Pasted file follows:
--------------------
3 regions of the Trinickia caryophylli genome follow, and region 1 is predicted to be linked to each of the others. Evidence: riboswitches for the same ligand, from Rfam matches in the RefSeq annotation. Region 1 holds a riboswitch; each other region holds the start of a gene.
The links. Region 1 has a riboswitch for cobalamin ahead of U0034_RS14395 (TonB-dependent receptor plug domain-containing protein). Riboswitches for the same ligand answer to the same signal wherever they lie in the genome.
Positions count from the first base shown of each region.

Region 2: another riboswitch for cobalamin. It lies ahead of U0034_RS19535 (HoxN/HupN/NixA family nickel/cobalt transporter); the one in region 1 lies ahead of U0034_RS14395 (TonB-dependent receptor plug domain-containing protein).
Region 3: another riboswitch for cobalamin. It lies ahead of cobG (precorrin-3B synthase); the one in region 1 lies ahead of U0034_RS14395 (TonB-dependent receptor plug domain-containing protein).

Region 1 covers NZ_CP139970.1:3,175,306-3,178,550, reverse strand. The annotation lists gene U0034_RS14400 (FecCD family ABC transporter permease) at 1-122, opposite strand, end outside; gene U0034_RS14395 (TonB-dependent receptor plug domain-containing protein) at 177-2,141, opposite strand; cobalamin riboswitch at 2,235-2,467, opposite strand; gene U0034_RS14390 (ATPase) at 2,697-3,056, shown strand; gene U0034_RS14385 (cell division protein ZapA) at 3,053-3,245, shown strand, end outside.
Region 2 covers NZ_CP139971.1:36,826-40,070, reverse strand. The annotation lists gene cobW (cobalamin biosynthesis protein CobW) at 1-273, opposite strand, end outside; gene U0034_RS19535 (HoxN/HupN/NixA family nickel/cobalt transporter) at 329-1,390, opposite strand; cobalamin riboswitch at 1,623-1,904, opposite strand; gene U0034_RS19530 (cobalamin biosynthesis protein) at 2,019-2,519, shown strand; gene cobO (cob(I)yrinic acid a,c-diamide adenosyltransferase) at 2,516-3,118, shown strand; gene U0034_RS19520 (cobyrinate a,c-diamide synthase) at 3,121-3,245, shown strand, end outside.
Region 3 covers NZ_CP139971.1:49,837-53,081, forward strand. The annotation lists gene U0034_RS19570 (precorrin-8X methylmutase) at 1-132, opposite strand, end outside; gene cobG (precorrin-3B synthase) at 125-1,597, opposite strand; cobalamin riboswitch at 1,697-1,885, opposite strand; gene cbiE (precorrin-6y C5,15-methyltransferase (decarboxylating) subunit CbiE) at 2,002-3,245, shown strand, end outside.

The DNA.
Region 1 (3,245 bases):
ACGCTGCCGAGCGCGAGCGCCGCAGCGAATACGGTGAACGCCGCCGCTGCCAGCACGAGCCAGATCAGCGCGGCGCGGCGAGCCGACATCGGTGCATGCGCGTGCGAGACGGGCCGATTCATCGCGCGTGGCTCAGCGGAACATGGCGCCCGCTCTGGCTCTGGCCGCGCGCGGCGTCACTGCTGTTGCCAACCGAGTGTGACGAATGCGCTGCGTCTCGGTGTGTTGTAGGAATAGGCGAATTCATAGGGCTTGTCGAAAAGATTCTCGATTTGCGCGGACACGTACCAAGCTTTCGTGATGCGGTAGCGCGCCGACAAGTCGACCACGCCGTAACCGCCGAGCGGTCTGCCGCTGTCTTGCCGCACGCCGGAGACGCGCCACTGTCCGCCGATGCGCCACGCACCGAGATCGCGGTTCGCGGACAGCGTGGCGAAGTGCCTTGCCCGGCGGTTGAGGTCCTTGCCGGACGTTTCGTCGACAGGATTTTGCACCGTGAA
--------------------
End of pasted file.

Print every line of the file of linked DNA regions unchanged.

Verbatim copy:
3 regions of the Trinickia caryophylli genome follow, and region 1 is predicted to be linked to each of the others. Evidence: riboswitches for the same ligand, from Rfam matches in the RefSeq annotation. Region 1 holds a riboswitch; each other region holds the start of a gene.
The links. Region 1 has a riboswitch for cobalamin ahead of U0034_RS14395 (TonB-dependent receptor plug domain-containing protein). Riboswitches for the same ligand answer to the same signal wherever they lie in the genome.
Positions count from the first base shown of each region.

Region 2: another riboswitch for cobalamin. It lies ahead of U0034_RS19535 (HoxN/HupN/NixA family nickel/cobalt transporter); the one in region 1 lies ahead of U0034_RS14395 (TonB-dependent receptor plug domain-containing protein).
Region 3: another riboswitch for cobalamin. It lies ahead of cobG (precorrin-3B synthase); the one in region 1 lies ahead of U0034_RS14395 (TonB-dependent receptor plug domain-containing protein).

Region 1 covers NZ_CP139970.1:3,175,306-3,178,550, reverse strand. The annotation lists gene U0034_RS14400 (FecCD family ABC transporter permease) at 1-122, opposite strand, end outside; gene U0034_RS14395 (TonB-dependent receptor plug domain-containing protein) at 177-2,141, opposite strand; cobalamin riboswitch at 2,235-2,467, opposite strand; gene U0034_RS14390 (ATPase) at 2,697-3,056, shown strand; gene U0034_RS14385 (cell division protein ZapA) at 3,053-3,245, shown strand, end outside.
Region 2 covers NZ_CP139971.1:36,826-40,070, reverse strand. The annotation lists gene cobW (cobalamin biosynthesis protein CobW) at 1-273, opposite strand, end outside; gene U0034_RS19535 (HoxN/HupN/NixA family nickel/cobalt transporter) at 329-1,390, opposite strand; cobalamin riboswitch at 1,623-1,904, opposite strand; gene U0034_RS19530 (cobalamin biosynthesis protein) at 2,019-2,519, shown strand; gene cobO (cob(I)yrinic acid a,c-diamide adenosyltransferase) at 2,516-3,118, shown strand; gene U0034_RS19520 (cobyrinate a,c-diamide synthase) at 3,121-3,245, shown strand, end outside.
Region 3 covers NZ_CP139971.1:49,837-53,081, forward strand. The annotation lists gene U0034_RS19570 (precorrin-8X methylmutase) at 1-132, opposite strand, end outside; gene cobG (precorrin-3B synthase) at 125-1,597, opposite strand; cobalamin riboswitch at 1,697-1,885, opposite strand; gene cbiE (precorrin-6y C5,15-methyltransferase (decarboxylating) subunit CbiE) at 2,002-3,245, shown strand, end outside.

The DNA.
Region 1 (3,245 bases):
ACGCTGCCGAGCGCGAGCGCCGCAGCGAATACGGTGAACGCCGCCGCTGCCAGCACGAGCCAGATCAGCGCGGCGCGGCGAGCCGACATCGGTGCATGCGCGTGCGAGACGGGCCGATTCATCGCGCGTGGCTCAGCGGAACATGGCGCCCGCTCTGGCTCTGGCCGCGCGCGGCGTCACTGCTGTTGCCAACCGAGTGTGACGAATGCGCTGCGTCTCGGTGTGTTGTAGGAATAGGCGAATTCATAGGGCTTGTCGAAAAGATTCTCGATTTGCGCGGACACGTACCAAGCTTTCGTGATGCGGTAGCGCGCCGACAAGTCGACCACGCCGTAACCGCCGAGCGGTCTGCCGCTGTCTTGCCGCACGCCGGAGACGCGCCACTGTCCGCCGATGCGCCACGCACCGAGATCGCGGTTCGCGGACAGCGTGGCGAAGTGCCTTGCCCGGCGGTTGAGGTCCTTGCCGGACGTTTCGTCGACAGGATTTTGCACCGTGAA